Published Online: February 11, 2014

Bringing the Arts Into Core Instruction

Visual arts teacher Rachel Losch uses masterpieces like Georges Seurat's "A Sunday Afternoon on the Island of La Grande Jatte" as part of interdisciplinary units.
—Wiki Commons

Sneak peeks are fun, especially when you get to have a say in the final product.

Maybe that's why, as an elementary visual arts specialist, I am enjoying the chance to approach the language arts standards using the National Coalition for Core Arts Standards. I look forward to February 14, when public commentary on the new draft will open.

The NCCAS calls for arts teachers to collaborate more closely than ever with their colleagues in other disciplines. Some may shudder at this, preferring to remain safely siloed as teachers of electives. To be honest, teaching art for art's sake is my first priority, too. I want to expose my students to as many forms of the visual arts as possible before they move onto middle school.

But I am thrilled at the prospect of the endangered arts' legitimate inclusion in schools' efforts to prepare students to succeed in the 21st century.

Critical thinking, creativity, and collaboration are at the heart of what I teach, and it only makes sense to integrate the arts with students' other educational experiences whenever possible.

Artistic Masterworks as Connection Points

What will the standards look like in practice? Examination of artistic masterworks will play a significant role, helping students sharpen critical thinking and research skills while building connections to other academic disciplines.

Close study of carefully selected works can activate students' background knowledge, accelerate further learning, deepen understanding, and facilitate the transfer and application of knowledge. Using a masterwork as the focal point of integrated units has the potential to develop more well-rounded, critical thinkers who can accelerate their learning.

I collaborate with classroom teachers to link unit content to robust, age-level appropriate masterworks. Each masterwork should have an intrinsic interest, represent its genre well, and take students to higher levels of learning and understanding. When selecting a masterwork, it's important to keep your own interests and passions in mind; your students will "catch" your enthusiasm.

Here are examples of robust masterworks with cross-curricular connections:

The 1st grade teachers in my school were developing a unit on traditions—and I suggested we link learning to contemporary artist Carmen Lomas Garza's painting Empanadas (1991). After discussing the piece, students created a tableau. Each student copied the position of a person or animal in the masterwork and froze like a statue in the same position. When I tapped each student's shoulder, they said what they imagined their character might have said. After reenacting the masterwork, students then sketched out a family tradition of their own, also writing about their experiences.

I've also introduced students to Diego Rivera's La Piñata (1953) for units that deal with bullying. This brightly colored painting reminds us of happy times, but when we take a closer look, we can identify the bully in the party and examine how he is busting his way through the group of children to get more candy. Students can identify with the image and it is an easy one to use as a springboard for discussion and activities that support their mastery of language arts standards.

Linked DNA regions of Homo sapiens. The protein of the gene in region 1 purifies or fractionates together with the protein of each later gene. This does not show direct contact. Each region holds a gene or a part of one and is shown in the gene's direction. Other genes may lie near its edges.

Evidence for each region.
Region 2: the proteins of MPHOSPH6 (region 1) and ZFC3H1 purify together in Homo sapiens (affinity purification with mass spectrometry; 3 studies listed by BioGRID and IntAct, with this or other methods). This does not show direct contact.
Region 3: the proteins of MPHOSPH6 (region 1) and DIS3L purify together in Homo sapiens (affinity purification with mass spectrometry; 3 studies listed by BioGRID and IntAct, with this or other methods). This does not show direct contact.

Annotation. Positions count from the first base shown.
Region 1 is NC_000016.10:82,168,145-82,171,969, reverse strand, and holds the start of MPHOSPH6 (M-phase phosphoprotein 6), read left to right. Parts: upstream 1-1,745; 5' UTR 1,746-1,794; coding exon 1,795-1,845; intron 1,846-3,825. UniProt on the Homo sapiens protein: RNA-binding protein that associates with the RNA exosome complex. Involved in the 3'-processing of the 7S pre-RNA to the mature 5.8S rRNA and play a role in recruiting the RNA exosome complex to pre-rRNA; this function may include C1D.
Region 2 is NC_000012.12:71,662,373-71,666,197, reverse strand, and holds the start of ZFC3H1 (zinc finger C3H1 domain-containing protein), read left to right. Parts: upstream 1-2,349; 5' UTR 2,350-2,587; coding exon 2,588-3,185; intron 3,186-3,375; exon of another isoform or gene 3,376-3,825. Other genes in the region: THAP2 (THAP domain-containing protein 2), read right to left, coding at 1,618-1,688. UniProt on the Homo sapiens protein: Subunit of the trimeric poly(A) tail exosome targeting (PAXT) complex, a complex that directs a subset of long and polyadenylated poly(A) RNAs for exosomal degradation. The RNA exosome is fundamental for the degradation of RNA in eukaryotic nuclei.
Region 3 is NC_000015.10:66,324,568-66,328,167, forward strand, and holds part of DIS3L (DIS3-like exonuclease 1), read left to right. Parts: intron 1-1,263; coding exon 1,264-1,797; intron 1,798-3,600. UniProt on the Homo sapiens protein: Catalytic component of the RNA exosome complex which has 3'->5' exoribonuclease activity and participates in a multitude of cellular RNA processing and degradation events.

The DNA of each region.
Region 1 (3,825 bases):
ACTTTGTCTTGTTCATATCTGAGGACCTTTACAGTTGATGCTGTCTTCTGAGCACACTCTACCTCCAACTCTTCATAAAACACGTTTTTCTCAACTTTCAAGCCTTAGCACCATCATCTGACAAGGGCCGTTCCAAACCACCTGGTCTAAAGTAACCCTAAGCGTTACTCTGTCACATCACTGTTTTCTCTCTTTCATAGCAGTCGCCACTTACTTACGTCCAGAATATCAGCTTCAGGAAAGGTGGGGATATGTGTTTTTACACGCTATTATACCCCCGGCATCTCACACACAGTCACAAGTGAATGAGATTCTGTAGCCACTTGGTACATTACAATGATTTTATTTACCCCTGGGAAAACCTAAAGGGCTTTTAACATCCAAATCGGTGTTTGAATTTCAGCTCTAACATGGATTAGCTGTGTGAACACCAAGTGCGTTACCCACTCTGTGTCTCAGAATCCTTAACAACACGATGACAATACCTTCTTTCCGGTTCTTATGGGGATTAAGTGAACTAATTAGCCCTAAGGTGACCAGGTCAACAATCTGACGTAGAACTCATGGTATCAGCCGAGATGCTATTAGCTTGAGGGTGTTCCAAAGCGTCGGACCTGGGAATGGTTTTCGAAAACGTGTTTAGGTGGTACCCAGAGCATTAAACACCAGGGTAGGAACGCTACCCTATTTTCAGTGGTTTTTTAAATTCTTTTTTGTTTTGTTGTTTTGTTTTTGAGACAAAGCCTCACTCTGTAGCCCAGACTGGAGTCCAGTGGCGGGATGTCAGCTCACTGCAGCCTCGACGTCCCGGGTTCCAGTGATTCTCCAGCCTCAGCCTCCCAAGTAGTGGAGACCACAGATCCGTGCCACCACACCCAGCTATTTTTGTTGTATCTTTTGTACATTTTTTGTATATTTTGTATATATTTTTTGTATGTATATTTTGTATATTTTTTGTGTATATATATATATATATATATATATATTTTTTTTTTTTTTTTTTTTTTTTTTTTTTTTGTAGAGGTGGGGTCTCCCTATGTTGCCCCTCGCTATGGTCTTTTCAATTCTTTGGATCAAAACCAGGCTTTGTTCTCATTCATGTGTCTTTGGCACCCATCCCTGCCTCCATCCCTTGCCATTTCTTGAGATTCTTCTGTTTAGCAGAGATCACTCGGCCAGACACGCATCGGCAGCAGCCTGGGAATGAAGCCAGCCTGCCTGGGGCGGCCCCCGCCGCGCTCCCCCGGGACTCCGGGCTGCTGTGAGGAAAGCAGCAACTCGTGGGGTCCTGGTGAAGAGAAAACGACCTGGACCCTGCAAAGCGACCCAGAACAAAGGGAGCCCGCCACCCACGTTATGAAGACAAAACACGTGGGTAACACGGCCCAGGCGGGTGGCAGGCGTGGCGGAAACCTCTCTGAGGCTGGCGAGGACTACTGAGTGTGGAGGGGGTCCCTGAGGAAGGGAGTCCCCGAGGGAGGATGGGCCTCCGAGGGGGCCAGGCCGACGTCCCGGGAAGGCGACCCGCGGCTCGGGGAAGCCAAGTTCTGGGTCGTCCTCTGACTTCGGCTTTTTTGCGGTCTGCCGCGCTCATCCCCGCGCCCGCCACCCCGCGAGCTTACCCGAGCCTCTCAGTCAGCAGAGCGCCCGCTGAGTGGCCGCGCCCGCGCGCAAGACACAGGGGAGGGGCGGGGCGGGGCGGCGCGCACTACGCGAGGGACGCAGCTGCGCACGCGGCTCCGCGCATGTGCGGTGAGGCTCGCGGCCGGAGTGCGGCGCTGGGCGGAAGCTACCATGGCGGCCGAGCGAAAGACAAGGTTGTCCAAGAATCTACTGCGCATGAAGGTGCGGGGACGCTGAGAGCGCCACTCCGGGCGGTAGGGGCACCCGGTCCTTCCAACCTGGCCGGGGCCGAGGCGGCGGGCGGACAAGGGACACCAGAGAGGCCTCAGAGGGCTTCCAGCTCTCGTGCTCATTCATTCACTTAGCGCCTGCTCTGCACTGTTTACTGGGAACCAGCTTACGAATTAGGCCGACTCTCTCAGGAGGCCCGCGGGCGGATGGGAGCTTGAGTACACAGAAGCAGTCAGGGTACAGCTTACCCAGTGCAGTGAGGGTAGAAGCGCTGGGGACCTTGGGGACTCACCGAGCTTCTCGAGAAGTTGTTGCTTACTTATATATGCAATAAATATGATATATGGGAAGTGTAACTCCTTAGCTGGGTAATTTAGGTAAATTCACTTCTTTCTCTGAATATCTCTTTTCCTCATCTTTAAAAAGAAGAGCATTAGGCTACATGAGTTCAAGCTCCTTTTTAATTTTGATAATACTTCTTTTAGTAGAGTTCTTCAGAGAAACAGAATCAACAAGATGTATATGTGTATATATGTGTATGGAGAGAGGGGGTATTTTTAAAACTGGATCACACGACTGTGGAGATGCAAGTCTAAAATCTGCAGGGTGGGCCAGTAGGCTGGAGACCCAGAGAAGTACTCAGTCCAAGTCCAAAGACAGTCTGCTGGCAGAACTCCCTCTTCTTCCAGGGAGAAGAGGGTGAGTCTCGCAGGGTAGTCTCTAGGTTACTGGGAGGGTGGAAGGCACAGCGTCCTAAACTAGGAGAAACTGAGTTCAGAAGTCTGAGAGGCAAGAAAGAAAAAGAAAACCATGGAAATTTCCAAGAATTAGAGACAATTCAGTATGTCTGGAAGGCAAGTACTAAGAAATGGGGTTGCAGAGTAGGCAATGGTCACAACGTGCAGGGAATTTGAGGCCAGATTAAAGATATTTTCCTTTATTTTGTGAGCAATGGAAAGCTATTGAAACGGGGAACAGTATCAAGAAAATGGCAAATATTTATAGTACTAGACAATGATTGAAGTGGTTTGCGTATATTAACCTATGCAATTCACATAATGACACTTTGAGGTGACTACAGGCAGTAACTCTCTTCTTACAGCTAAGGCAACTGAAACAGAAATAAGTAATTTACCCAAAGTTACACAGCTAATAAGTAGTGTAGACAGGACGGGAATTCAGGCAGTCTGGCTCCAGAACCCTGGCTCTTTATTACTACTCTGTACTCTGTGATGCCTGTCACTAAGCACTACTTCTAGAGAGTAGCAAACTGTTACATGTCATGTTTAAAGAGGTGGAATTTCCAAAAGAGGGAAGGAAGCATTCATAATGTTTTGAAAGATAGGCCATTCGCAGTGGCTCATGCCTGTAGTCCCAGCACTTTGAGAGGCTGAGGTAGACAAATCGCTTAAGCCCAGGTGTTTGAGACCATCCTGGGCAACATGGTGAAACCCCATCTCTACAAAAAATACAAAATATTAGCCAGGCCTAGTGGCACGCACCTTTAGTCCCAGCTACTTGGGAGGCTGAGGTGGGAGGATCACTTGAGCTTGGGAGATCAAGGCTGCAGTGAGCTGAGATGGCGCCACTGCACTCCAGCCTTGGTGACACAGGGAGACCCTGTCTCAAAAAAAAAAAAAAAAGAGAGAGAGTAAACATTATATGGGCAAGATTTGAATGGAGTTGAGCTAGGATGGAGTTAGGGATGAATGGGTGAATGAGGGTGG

One 4th grade, arts-integrated unit focused on patterns in art and music that included two masterworks: Vincent Van Gogh's The Mulberry Tree (1889) and composer Antonio Vivaldi's musical work "The Four Seasons" (1723). While from different eras, both pieces were innovative for their time, blowing away people's notions of what art and music were supposed to be. (Students appreciated this intersection of innovation. One sighed and said, "Ahhh, I see what makes the artwork by Vincent Van Gogh even more beautiful; it is music. I have never heard Vivaldi's "Four Seasons" before and it makes the artwork come alive!")

Recently, 5th graders were studying the masterwork Catlin Painting the Portrait of Mah-to-tah-pa—Mandan (1861-9) in conjunction with a cross-curricular unit about the relationships that formed within different cultural groups in 19th-century America. One of my students gasped when he saw the painting and exclaimed, "I know this one! We studied the George Catlin painting in social studies." Granted—this particular connection was a happy accident—but it's exactly the kind of cross-curricular experience I'm committed to creating. After examining the painting, students selected a 19th-century identity to explore, used iPads to research their clothing and environment, then rendered their own self-portraits as if they were individuals living in 19th-century America.

Two of the other rich masterworks I've used when developing units with colleagues are Georges Seurat's A Sunday Afternoon on the Island of La Grande Jatte (1884) and Edward Hicks' The Peaceable Kingdom (~1833). As an art teacher, it’s a thrill to use Seurat’s timeless painting (the first created entirely in pointillism) to address relational prepositions, pointillism, juxtaposition, proportion, perspective, brush strokes, color mixing, characters, and Hicks' painting offers rich fodder for students to observe, think critically, and provide evidence for claims.

Using a masterwork as the focal point of integrated units develops well-rounded, critical thinkers who can accelerate their learning through natural content connections. Visual arts specialists play a critical role in the customized selection of age-appropriate masterworks that connect to content—and that also expose students to significant pieces of art. My public comment on the core arts standards is simple: Two paint-stained thumbs up.

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